False positive and false negative test results

Dr David Howdijam MD
While many of today’s diagnostic tests are accurate, false positive or false negatives in results do occur at times and are very much a part of a laboratory’s normal output.When the result of a screening test comes back as positive, there are protocols in place to follow it up with a confirmatory test. Noscreening test is totally accurate (with 100% sensitivity and specificity), and false negative or false positive results will occur despite the best laboratory practices.
What is a false positive test result?
A false positive is where a patient receives a positive result for a test, when he should have received a negative result. This almost bizarre result is called a “false positive” error. The false alarm can be somewhat unsettling for a patient, but one needs to understand why such results occur. Some examples of false positives are:
· A pregnancy test is positive, when in fact you aren’t pregnant.
· A screening test for HIV, Hepatitis B or Hepatitis C virus comes back positive, when you don’t have the virus.
· A cancer screening test comes back positive, but you don’t have the disease.
· A prenatal test comes back positive (or high risk) for Down’s syndrome, when there’s no abnormality with the foetus.
What is a false negative test result?
A false negative is where a negative test result is wrong. In other words, you get a negative test result, but you should have got a positive test result. Examples of false negatives are:
· A pregnancy test comes back as negative (not pregnant) when in fact, you are pregnant.
· A screening test for cancer comes back as negative when in reality, you already have the disease.
· A screening test for HIV, Hepatitis B or Hepatitis C virus comes back negative, when you already have the virus.
Just about every medical test comes with the risk of a false negative result. However, there are problems created by false negative results because of false reassurance leading to diagnostic delay and subsequent treatment.
What causes false positives?
Depending on what a person is being tested for, false positives can occur for several reasons. For instance, with tests used to diagnose syphilis (such as the rapid plasma reagin test), common causes of false positive include acute viral and bacterial illness and pregnancy status of the person. Further, some vaccinations and prescription drugs can occasionally cause a person to test positive for a disease when he does not have it.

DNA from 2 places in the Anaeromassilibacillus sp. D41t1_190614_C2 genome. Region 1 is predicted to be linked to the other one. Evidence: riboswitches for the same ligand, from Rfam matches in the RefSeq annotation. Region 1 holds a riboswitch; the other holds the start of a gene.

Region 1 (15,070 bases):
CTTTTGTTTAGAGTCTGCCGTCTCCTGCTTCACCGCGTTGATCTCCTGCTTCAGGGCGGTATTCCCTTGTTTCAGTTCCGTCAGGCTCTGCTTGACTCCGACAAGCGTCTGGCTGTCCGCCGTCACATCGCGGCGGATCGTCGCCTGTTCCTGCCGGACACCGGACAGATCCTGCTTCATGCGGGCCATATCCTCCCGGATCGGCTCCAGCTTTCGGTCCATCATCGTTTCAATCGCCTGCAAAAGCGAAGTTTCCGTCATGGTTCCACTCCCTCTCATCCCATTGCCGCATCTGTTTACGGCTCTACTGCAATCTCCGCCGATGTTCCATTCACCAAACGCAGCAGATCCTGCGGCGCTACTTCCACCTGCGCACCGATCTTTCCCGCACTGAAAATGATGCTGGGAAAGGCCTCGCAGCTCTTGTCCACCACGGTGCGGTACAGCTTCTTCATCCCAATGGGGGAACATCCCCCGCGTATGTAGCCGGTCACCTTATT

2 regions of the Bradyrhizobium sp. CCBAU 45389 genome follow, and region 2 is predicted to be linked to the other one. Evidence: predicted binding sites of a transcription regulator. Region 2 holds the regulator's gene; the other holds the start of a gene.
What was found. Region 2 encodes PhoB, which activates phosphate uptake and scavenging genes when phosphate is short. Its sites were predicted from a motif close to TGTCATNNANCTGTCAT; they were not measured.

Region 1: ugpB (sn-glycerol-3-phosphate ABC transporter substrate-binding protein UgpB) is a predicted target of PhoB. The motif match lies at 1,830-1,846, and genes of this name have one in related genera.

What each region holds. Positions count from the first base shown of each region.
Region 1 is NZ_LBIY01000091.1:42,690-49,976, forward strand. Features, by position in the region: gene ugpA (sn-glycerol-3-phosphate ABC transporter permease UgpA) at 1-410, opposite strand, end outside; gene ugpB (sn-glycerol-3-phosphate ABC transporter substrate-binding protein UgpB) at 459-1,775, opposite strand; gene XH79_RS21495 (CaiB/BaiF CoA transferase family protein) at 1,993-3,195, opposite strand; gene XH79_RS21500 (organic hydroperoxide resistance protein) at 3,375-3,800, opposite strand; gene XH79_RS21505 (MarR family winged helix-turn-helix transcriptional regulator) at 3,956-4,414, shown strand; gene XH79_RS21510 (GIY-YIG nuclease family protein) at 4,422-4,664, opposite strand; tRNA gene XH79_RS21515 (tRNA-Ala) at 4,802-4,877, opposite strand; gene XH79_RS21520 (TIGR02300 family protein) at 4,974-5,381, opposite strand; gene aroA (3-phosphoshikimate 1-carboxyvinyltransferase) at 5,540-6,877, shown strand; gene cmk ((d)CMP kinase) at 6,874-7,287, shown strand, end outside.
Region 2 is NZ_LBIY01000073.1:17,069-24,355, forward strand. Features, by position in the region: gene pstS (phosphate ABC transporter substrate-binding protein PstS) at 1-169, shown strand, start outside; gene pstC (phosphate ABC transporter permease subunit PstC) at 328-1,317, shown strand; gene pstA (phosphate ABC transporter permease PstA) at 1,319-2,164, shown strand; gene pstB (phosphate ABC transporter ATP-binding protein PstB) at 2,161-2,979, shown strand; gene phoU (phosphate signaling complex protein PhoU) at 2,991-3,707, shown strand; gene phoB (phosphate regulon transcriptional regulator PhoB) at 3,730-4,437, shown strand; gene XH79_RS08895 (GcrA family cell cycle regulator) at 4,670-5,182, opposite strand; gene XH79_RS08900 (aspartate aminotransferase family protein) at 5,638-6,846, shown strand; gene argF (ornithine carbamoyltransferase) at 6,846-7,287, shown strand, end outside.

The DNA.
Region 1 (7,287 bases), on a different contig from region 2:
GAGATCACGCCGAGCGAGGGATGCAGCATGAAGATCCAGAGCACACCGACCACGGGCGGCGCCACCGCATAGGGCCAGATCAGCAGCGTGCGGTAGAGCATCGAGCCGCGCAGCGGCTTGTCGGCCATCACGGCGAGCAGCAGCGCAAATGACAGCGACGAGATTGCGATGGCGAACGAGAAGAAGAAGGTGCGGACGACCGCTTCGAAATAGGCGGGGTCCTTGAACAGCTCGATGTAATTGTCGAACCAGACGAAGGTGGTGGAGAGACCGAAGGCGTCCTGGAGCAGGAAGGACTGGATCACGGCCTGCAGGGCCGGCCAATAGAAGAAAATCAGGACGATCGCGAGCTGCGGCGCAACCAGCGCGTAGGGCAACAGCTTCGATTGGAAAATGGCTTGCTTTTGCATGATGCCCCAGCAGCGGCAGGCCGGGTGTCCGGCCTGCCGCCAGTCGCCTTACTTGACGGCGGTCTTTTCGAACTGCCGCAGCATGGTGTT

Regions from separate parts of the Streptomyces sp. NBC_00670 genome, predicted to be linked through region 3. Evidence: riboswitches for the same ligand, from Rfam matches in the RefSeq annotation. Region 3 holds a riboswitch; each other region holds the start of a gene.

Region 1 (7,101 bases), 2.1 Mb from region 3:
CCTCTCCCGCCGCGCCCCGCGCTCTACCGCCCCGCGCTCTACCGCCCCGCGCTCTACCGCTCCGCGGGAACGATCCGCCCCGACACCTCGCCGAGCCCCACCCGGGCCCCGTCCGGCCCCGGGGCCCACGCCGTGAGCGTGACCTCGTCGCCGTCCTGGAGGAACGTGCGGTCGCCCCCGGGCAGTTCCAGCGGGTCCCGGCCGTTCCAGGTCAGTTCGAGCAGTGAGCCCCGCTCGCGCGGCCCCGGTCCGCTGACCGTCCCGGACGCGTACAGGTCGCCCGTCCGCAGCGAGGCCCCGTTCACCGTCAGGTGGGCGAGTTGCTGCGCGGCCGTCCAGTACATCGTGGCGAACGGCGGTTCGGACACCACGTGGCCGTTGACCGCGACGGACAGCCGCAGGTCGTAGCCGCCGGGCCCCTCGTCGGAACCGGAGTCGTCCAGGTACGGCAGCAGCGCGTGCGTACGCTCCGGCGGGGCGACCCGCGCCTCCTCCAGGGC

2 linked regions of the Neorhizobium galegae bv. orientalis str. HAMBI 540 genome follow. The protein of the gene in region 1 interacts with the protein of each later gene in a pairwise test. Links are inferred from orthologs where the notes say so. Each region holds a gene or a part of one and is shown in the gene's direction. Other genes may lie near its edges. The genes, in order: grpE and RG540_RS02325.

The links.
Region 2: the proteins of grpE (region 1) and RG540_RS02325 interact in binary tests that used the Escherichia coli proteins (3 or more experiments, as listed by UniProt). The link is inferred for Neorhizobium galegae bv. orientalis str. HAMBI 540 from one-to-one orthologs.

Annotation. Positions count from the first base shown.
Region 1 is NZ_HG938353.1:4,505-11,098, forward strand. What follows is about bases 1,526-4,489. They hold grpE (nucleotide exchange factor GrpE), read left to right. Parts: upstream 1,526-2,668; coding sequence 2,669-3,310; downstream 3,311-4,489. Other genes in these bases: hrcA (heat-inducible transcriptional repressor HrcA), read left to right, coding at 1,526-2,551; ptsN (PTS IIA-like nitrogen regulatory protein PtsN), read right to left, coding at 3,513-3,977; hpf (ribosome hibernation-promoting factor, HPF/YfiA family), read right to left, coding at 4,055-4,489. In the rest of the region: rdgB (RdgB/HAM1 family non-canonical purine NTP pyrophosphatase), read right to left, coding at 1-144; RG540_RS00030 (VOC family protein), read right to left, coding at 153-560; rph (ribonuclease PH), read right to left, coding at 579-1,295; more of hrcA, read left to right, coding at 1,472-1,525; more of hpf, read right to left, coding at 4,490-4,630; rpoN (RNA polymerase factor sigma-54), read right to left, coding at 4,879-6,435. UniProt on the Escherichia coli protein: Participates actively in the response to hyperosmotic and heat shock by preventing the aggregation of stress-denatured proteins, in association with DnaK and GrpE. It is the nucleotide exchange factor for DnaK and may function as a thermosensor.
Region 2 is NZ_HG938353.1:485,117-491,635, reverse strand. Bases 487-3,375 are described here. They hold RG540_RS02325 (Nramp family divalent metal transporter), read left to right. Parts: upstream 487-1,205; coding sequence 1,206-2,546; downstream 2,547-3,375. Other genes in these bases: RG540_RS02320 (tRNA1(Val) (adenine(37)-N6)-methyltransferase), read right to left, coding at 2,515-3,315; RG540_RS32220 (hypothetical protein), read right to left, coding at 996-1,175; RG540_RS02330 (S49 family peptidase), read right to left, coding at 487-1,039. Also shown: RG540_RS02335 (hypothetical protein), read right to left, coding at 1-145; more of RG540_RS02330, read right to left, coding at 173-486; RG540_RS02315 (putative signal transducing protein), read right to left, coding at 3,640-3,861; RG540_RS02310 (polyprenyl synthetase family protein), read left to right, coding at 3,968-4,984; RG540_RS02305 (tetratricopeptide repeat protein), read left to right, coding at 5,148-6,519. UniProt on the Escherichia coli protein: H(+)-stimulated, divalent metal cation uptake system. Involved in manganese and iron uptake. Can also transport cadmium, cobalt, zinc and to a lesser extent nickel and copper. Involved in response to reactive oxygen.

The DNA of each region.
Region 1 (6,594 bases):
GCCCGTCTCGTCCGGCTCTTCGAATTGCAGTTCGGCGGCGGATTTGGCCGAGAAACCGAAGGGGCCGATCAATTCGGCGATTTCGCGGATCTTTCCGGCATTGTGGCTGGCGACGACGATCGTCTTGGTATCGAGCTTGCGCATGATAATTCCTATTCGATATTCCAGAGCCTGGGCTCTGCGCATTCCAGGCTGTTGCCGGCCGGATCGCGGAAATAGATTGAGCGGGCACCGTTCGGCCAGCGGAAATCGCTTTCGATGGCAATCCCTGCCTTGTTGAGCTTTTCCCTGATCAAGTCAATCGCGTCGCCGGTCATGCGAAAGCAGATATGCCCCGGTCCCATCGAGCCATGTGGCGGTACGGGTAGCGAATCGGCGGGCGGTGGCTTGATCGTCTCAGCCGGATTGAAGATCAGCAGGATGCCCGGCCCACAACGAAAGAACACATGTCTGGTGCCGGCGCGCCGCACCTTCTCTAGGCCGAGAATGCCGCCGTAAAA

What causes false negatives?
Due to certain reasons, some tests can have false negative results. For instance, a rapid pregnancy test might give a false negative result because it was conducted too early or because the urine wasover-diluted. In infectious diseases like HIV or Hep C, most false negative results occur during the “window period” – the time after the infection but before the immune system has developed antibodies. During this period, an ELISA test to detect antibodies will come out negative because there are no antibodies to detect. The crux of a false negative scenario is that in most cases, an ELISA test will be conducted for screening purposes and thus missing the chance to detect the virus accurately. Hence, if a person had been exposed to risks, then it makes sense to repeat the test after a few months or to conduct a more conclusive, confirmatory test.
Double checking protocols: Because tests differ, the reason behind an inaccurate result and the rate at which they happen depend on the test and on the follow-up protocol used to double-check test results. This is the reason why all screening tests always have confirmatory tests to double-check the results. Both screening and confirmatory tests need to give similar results, in order for a person to be given positive or negative result.
Sensitivity and specificity of tests: The usefulness of a diagnostic test or the ability to detect a person with disease or exclude a person without disease is described by its sensitivity and specificity. The sensitivity of a test is defined as the proportion of people with disease who will have a positive result. For example, if in a hypothetical population, 8 out of 10 with disease A throws up positive result, then the sensitivity of the test is 8/10 or 80%. This means that the sensitivity of a test only tells us how good the test is for identifying people with disease when only looking at those with disease. The specificity of a test is the proportion of people without the disease who will have a negative result. If in a population of 90 people who do not have disease A, only 85 people show negative result, then the specificity of the test is 85/90 = 94%. Specificity tells us nothing about whether or not some people with disease would also have negative result and, if so, in what proportion.
Conclusion: No screening test is cent percent accurate. Because of the unique nature of most infectious diseases, there is a need for an increased awareness level among people of the nature of the diagnostic test involved and the potential faulty result it might throw up. This is to prevent misinformation from spreading and also to stress upon the need for a follow up test for persons already exposed to risk situations.
(The writer is Consultant Pathologist, BABINA Diagnostics, Imphal)

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